I was working with one of my favorite authors at a convention and had some down time before his next interview. Os Guinness is not just an author but a historian and theologian as well. I had a question for him. “How do you handle the accolades people give you?” Without skipping a beat he leaned back and laughed, “I just never thought that much of myself!” His website underscores his words, “A quiet voice on behalf of faith, freedom, truth, reason, and civility.”
In a world where the loudest (or stupidest) voices seem to garner the most attention, few people have the sense that Guinness has, to let their reason and civility prevail. Christian pastor and writer, Steve Brown says, “Wise and successful communicators will always realize that they aren’t half as good as those who applaud are implying, aren’t half as bad as those who criticize might suggest.” I agree. Humility is always a greater strength than is arrogance.
As someone who does interviews or is involved in the interview process, there are elements that can ruin an interview. Here is a look at some of these.
- Try to impress the host or audience rather than communicate. A college English teacher once told me the idea of good writing is not to impress with big words (intellectualize) but help people understand what you want to say.
- Be stoic and show little or no emotion. If you aren’t excited about your book or topic I guarantee no else will be either.
- Quote the Bible often to show how Biblically literate you are. There are times this may be helpful but these times are rare during any interview. As the old saying goes, “People don’t care how much you know until they know how much you care.”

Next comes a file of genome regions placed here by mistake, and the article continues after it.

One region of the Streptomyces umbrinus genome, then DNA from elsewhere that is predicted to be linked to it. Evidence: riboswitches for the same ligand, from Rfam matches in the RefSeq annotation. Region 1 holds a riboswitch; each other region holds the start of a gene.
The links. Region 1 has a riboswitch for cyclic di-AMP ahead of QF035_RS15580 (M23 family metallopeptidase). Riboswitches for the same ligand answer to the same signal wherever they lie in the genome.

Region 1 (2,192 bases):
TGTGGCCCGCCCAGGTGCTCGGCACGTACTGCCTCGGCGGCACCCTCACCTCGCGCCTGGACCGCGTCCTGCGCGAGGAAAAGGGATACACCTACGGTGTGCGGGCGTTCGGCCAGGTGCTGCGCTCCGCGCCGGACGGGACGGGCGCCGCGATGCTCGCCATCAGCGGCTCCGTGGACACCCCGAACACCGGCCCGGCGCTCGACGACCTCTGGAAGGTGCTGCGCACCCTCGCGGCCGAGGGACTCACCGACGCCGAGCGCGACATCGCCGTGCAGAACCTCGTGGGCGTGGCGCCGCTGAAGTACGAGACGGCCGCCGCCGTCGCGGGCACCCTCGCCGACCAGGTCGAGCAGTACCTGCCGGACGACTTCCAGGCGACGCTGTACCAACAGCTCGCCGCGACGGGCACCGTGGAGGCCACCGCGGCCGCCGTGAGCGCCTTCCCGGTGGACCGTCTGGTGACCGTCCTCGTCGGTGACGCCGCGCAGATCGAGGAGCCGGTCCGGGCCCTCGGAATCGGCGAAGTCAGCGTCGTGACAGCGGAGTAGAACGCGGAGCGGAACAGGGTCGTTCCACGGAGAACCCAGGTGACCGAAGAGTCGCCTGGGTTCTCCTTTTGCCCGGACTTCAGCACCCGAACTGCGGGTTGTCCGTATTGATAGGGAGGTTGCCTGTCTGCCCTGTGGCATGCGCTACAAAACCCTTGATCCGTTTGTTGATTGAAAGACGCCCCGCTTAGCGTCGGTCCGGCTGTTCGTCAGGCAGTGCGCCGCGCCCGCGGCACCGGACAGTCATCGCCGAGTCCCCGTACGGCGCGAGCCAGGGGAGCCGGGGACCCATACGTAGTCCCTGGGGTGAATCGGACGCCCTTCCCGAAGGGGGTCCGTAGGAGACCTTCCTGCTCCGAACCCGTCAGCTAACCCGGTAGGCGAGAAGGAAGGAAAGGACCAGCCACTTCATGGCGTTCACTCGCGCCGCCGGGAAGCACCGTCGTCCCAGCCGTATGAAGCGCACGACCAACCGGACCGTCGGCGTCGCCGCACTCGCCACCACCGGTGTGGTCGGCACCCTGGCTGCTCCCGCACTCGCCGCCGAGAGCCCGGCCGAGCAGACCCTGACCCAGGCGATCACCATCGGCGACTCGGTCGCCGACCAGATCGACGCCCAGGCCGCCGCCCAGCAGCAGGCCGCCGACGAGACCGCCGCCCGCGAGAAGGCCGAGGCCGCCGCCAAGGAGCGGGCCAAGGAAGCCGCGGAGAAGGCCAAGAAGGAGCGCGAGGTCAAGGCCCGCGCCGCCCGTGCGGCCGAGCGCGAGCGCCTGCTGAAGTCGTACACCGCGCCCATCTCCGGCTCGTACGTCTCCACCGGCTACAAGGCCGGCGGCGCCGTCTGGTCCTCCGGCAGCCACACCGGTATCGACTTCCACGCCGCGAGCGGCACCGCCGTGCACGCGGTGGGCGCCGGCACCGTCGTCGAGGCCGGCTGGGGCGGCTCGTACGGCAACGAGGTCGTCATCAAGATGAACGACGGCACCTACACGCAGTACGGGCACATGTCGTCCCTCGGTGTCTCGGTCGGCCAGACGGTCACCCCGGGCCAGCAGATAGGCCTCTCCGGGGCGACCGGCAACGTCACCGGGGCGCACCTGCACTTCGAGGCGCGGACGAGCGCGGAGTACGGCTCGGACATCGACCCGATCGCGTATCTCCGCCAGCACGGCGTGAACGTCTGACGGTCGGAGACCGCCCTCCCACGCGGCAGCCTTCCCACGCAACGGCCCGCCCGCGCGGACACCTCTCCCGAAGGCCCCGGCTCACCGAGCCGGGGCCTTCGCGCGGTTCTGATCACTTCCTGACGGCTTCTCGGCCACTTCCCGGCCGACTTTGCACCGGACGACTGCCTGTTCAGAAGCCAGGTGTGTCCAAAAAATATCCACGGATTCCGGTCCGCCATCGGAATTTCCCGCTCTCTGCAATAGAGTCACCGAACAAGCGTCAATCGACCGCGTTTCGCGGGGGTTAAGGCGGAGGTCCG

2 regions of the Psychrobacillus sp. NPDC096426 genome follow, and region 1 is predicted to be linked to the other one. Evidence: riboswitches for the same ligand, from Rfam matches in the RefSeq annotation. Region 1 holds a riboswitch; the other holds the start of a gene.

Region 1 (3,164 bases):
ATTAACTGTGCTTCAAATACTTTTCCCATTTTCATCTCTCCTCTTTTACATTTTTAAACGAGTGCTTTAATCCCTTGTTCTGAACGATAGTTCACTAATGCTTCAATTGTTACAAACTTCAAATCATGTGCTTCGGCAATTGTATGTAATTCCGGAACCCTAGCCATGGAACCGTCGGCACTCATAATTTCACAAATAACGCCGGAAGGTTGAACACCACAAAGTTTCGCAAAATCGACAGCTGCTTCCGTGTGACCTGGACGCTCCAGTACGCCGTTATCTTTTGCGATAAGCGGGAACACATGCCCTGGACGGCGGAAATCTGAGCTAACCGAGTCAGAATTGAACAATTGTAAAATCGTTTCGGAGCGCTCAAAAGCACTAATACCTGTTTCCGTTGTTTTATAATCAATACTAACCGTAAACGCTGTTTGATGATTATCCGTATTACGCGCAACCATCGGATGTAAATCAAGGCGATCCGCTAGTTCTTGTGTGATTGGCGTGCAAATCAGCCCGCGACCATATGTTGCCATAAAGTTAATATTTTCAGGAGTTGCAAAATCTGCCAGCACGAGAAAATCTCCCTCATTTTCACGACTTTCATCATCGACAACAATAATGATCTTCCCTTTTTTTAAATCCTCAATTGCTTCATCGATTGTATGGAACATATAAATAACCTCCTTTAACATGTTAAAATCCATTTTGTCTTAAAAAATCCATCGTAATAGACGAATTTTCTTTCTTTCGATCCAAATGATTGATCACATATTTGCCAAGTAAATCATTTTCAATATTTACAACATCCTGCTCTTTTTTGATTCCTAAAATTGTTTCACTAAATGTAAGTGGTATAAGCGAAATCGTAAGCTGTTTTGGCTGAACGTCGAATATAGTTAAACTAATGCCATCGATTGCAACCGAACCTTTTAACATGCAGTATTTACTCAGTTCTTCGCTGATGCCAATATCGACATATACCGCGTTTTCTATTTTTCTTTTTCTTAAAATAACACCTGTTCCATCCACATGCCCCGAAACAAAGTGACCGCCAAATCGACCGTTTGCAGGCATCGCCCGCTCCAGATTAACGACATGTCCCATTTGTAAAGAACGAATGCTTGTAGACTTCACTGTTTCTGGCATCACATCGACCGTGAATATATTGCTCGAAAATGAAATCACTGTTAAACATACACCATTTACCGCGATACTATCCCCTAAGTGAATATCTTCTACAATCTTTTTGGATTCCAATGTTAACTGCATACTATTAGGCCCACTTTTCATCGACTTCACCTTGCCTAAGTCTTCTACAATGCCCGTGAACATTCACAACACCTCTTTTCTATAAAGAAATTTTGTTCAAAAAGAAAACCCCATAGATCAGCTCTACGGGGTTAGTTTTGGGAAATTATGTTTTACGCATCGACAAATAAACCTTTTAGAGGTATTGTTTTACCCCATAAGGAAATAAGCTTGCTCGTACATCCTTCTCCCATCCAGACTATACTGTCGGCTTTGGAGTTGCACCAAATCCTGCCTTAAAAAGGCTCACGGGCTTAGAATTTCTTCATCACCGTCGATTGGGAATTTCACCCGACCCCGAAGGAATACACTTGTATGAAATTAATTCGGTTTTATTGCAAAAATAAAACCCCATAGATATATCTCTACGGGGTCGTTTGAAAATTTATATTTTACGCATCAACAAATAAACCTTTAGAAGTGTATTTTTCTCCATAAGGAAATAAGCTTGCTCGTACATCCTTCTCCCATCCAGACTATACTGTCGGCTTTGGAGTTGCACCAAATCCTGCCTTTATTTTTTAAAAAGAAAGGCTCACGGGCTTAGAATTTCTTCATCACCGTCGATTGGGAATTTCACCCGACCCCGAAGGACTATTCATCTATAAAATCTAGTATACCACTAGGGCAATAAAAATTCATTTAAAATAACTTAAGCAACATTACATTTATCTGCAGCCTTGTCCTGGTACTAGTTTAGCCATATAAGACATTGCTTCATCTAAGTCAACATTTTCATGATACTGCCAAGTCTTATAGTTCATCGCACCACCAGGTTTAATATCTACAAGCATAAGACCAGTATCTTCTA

- Don’t listen to the questions. By the way, this happens in marriages all the time. That’s why a good therapist will ask couples to repeat what they just heard a spouse say. You can’t do this in interviews but you can be “others-directed” and listen well.
- Disrespect the host or audience. We use the word rapport to describe good communication between people or groups. This is simply a close and harmonious relationship in which the people or groups concerned understand each other’s feelings or ideas and communicate well. Disrespect inevitably destroys rapport.
- Be unprepared. Show up late or forget to have your book or notes ready for an interview. Some authors I know are proud to say they “wing it.” Avoid this attitude.
- Be inflexible. This means staying so focused on your needs you fail to recognize the needs of the host or audience.
There were other questions I asked Guinness that day, some that were far less profound than others, like whether he was related to the Guinness Brewing family. The answer to that is yes. Now you know. Who knew that brewing beer would be seen as an act of service to help stave off widespread drunkenness of the day? And who knew that generations of his family would serve as missionaries funded in part by the profits?